“Washed rind” is used to describe those cheeses that are surface-ripened by washing the cheese throughout the ripening/aging process with brine, beer, wine, brandy, or a mixture of ingredients, which encourages the growth of bacteria. The exterior rind of washed rind cheeses may vary from bright orange to brown, with flavor and aroma profiles that are quite pungent, yet the interior of these cheeses is most often semi-soft and, sometimes, very creamy. Washed rind cheeses may be made from both pasteurized and raw milk, depending on the style of the cheese and the cheesemaker producing them.
“Natural rind” cheeses have rinds that are self-formed during the aging process. Generally, no molds or microflora are added, nor is washing used to create the exterior rinds, and those that do exhibit molds and microflora in their rinds get them naturally from the environment. Because most natural rind cheeses are aged for many weeks, to develop their flavor as well as the rinds, many natural rind cheeses are made from raw milk. Many “tomme” style cheeses fall into this category.
“Bloomy Rind” cheeses are surface ripened. This means that the surrounding fluffy white mold encourages the proper ripening of the interior paste of the cheese. During the cheese making process, the outside of the cheese is coated with Penicillium candidum, which is a specific mold culture that forms into a “bloomy” edible crust. As the flavor-producing candidum mold begins to break down, a creaminess spreads throughout the interior of the cheese, giving it an optimal flavor and smooth texture.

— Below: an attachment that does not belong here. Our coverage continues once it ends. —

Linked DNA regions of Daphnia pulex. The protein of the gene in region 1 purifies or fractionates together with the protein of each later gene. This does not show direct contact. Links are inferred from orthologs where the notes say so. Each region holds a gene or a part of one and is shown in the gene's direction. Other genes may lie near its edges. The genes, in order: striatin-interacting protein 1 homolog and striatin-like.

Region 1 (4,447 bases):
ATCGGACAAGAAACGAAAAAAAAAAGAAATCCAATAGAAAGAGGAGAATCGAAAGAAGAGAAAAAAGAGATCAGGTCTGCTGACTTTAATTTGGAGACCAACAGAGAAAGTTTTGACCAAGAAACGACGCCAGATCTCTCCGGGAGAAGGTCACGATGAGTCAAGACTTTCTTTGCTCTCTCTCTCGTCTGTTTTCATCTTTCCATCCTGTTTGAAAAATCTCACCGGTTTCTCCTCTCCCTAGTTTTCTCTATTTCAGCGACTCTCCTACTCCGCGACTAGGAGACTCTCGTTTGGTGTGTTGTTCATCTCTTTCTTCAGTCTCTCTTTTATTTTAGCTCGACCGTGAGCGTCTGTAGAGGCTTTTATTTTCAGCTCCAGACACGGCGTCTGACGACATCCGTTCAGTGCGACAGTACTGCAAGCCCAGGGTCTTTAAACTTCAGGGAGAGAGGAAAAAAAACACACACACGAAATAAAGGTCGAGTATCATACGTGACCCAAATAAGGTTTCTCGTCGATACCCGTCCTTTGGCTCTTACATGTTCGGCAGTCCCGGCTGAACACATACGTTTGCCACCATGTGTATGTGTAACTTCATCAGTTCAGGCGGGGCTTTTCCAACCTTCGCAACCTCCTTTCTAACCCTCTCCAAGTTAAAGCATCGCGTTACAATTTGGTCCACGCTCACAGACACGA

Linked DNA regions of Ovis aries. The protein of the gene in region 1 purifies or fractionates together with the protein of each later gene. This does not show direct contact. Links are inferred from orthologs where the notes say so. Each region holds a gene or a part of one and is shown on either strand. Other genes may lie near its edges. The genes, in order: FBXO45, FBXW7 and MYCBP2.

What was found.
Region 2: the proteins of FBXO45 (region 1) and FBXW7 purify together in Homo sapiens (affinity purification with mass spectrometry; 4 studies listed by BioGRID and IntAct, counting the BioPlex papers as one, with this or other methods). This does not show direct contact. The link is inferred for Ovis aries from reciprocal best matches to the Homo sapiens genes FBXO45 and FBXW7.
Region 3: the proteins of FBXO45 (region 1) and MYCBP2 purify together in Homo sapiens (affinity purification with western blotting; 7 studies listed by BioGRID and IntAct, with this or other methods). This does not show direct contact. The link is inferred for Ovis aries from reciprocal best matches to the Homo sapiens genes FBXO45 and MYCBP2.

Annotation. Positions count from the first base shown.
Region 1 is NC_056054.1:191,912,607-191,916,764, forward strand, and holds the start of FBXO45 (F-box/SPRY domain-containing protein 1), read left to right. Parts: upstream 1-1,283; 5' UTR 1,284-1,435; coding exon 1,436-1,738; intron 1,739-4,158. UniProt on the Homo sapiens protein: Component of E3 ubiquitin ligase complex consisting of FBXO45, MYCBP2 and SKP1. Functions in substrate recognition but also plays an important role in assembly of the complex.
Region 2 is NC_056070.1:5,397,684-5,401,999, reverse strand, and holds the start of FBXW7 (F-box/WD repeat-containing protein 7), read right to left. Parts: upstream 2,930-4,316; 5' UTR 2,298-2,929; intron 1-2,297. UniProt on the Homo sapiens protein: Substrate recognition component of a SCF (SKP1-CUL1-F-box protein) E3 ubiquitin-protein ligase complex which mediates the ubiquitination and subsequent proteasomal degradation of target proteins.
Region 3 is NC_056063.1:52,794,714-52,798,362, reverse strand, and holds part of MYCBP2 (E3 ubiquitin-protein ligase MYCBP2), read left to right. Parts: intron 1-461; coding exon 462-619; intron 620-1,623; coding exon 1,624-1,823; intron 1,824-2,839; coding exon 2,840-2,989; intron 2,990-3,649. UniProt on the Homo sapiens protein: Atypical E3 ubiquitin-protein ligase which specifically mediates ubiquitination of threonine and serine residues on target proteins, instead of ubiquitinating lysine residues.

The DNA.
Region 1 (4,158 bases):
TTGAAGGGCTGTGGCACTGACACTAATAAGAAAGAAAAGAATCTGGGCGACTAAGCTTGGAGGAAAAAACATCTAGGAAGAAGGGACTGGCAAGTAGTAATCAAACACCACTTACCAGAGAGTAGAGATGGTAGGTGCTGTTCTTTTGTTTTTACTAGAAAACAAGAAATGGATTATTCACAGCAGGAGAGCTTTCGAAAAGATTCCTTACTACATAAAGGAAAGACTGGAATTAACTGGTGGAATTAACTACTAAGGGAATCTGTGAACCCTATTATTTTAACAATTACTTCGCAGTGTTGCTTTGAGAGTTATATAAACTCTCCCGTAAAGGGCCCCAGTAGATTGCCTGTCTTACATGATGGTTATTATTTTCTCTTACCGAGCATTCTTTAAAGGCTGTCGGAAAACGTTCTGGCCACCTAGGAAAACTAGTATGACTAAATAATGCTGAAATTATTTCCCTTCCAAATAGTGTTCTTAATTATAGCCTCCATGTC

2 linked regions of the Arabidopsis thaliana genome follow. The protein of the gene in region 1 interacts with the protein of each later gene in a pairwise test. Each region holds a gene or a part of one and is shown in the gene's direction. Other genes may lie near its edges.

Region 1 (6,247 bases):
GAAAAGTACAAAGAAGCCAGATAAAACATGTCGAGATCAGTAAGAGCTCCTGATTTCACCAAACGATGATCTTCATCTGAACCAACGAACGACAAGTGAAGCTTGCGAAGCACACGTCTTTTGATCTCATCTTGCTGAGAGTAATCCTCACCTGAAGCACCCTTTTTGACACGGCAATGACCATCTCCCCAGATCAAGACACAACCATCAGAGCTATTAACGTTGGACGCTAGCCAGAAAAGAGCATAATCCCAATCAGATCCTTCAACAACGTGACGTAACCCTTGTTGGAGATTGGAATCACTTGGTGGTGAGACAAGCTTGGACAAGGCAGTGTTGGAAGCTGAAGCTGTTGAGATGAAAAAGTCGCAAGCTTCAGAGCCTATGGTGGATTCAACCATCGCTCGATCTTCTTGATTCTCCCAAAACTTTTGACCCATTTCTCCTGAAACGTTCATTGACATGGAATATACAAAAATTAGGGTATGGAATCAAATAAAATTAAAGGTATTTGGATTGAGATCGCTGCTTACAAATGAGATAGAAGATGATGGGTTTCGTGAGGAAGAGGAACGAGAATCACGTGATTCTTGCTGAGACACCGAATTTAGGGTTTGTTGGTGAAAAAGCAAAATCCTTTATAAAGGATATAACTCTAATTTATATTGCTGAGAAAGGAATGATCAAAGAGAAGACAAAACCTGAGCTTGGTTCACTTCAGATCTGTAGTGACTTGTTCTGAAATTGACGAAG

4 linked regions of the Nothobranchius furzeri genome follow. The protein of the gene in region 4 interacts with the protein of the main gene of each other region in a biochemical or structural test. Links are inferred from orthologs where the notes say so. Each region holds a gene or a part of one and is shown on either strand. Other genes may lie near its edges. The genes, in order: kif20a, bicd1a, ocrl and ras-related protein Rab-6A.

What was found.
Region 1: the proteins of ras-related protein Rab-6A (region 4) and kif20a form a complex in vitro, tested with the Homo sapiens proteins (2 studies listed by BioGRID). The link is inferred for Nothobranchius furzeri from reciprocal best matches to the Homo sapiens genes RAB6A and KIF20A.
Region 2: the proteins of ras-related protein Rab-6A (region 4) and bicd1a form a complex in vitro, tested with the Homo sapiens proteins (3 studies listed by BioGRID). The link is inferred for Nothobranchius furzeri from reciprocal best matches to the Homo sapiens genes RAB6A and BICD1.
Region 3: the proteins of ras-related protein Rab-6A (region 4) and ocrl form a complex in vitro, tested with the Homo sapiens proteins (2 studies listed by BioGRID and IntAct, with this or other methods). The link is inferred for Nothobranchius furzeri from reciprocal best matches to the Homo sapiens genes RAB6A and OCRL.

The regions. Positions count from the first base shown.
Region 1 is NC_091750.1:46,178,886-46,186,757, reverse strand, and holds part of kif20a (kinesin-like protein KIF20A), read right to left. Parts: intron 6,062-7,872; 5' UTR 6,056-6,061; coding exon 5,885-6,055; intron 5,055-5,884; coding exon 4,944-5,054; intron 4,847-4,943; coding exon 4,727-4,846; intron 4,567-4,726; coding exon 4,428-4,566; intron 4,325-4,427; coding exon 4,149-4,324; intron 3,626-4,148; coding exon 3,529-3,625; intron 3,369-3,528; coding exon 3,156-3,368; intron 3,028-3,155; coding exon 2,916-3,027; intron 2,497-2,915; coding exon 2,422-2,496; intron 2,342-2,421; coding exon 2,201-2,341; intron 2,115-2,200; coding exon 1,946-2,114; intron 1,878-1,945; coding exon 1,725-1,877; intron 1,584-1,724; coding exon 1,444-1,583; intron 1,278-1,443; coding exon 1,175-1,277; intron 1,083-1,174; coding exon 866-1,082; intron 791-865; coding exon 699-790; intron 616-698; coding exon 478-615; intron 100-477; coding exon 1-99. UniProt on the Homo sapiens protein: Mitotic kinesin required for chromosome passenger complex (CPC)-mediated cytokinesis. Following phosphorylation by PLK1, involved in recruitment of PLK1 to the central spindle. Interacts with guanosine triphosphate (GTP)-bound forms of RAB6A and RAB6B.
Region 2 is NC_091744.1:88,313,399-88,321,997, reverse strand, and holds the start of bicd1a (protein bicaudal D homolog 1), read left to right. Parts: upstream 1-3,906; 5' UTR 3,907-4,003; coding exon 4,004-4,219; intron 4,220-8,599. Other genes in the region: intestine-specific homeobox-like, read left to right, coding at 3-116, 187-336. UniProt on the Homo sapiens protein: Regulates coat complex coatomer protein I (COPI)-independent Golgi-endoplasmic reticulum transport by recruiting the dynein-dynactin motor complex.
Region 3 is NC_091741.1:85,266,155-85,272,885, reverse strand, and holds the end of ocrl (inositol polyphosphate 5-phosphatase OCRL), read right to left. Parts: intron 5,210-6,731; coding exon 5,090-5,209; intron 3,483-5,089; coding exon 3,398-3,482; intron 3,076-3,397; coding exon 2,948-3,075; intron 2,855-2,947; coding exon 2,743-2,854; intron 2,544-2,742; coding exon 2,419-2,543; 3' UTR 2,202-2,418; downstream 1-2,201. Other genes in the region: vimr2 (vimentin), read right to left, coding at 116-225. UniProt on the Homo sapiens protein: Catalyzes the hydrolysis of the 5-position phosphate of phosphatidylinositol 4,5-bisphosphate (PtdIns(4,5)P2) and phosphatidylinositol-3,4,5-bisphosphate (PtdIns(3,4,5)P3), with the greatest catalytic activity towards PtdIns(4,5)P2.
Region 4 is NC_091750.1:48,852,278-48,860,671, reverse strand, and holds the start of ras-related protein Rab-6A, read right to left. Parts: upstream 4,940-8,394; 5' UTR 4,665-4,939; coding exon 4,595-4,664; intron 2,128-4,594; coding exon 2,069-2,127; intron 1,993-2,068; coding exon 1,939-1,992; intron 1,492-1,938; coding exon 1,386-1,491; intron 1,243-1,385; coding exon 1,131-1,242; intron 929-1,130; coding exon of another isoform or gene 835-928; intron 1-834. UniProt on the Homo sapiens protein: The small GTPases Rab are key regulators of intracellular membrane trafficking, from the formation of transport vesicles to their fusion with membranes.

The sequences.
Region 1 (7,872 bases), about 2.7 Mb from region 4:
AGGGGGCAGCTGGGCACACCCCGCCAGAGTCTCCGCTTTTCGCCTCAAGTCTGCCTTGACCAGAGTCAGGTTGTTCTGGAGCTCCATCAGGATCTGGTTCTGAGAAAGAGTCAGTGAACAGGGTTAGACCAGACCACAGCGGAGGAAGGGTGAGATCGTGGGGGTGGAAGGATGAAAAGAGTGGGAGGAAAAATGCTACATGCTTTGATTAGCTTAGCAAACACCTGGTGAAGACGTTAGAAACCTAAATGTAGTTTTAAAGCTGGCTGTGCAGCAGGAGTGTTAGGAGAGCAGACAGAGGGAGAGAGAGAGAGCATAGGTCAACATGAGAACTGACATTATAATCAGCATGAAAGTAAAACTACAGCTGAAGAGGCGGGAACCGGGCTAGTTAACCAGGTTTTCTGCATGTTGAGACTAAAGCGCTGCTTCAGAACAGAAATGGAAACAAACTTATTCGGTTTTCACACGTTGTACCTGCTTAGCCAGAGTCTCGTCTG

The cheddaring process takes a long time. When the curds are separated from the whey they are cut. This step of cutting the curds is used when making almost all types of cheese, but it is taken one step further for cheddar cheese. To make cheddar, the curds are cut up and then pressed together into slabs. The slabs of curds are stacked on top of each other. This can be repeated several times. The more liquid that drains from the curds, the firmer the resulting cheese will be. Then the curds are finally put through a mill to chop up the stacks and create the curds that will be pressed into molds. From there, wheels of cheddar are typically aged. In Canada cheddar can be aged up to 20 years and with that aging comes a price. Cheddar can be round, squared, waxed, bound in cloth, infused and in large and weighty.
The largest cheese prior to the 20th century was a 22,000-pound cheddar made in Perth, Ontario, for the 1893 Columbian Exposition in Chicago. A even larger cheese—more than 34,000 pounds and 14 feet across—was made for the Wisconsin Pavilion at the 1964-65 World’s Fair in New York. The current record holder is a 56,850-pound cheddar made in Oregon by the Federation of American Cheese-makers in 1989. In fall of 1995, a Quebec, Canada cheesemaker produced a behemoth 57,518-pound cheddar cheese.